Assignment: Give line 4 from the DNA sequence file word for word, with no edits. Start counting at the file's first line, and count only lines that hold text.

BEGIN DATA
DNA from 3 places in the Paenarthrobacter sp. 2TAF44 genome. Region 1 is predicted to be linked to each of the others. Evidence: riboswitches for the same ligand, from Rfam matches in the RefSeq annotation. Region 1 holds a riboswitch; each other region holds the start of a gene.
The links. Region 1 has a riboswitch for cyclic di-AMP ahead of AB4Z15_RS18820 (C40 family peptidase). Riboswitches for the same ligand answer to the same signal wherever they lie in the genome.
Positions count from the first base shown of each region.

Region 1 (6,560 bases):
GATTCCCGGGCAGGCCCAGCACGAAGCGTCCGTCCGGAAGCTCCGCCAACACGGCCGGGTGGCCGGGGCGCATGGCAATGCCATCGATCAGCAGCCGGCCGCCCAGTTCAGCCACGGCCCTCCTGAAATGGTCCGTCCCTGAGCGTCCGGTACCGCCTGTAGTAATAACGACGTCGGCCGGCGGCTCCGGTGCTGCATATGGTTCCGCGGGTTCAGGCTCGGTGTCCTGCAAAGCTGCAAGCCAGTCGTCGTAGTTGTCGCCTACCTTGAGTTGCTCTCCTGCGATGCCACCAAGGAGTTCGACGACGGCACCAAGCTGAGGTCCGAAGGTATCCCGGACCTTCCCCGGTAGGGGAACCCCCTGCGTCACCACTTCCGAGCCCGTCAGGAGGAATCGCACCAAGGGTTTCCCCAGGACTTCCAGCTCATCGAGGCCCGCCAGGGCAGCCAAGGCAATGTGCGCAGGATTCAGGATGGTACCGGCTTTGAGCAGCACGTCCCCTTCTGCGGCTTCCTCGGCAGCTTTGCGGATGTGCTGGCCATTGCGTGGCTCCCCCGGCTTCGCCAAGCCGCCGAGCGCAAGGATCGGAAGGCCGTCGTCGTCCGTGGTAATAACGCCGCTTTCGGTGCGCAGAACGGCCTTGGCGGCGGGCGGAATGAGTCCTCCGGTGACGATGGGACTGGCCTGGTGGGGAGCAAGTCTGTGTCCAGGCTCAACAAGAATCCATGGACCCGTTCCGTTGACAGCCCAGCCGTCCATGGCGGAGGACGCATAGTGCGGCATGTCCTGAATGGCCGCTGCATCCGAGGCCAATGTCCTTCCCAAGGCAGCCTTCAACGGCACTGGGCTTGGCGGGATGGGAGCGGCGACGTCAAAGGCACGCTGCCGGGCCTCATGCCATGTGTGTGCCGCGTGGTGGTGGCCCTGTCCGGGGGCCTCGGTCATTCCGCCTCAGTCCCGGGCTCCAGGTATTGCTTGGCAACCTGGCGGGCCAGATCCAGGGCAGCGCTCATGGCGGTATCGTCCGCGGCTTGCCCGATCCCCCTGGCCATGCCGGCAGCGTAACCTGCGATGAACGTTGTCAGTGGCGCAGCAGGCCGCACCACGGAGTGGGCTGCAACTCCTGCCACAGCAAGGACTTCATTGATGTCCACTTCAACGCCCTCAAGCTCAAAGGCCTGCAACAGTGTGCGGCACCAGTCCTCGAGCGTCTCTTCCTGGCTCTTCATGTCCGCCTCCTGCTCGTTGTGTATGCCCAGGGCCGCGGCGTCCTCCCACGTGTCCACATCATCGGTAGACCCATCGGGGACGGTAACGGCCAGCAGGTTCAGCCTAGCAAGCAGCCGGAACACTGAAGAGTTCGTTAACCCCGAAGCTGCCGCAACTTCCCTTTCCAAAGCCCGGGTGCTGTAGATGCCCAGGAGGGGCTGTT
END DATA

Region 1 (6,560 bases):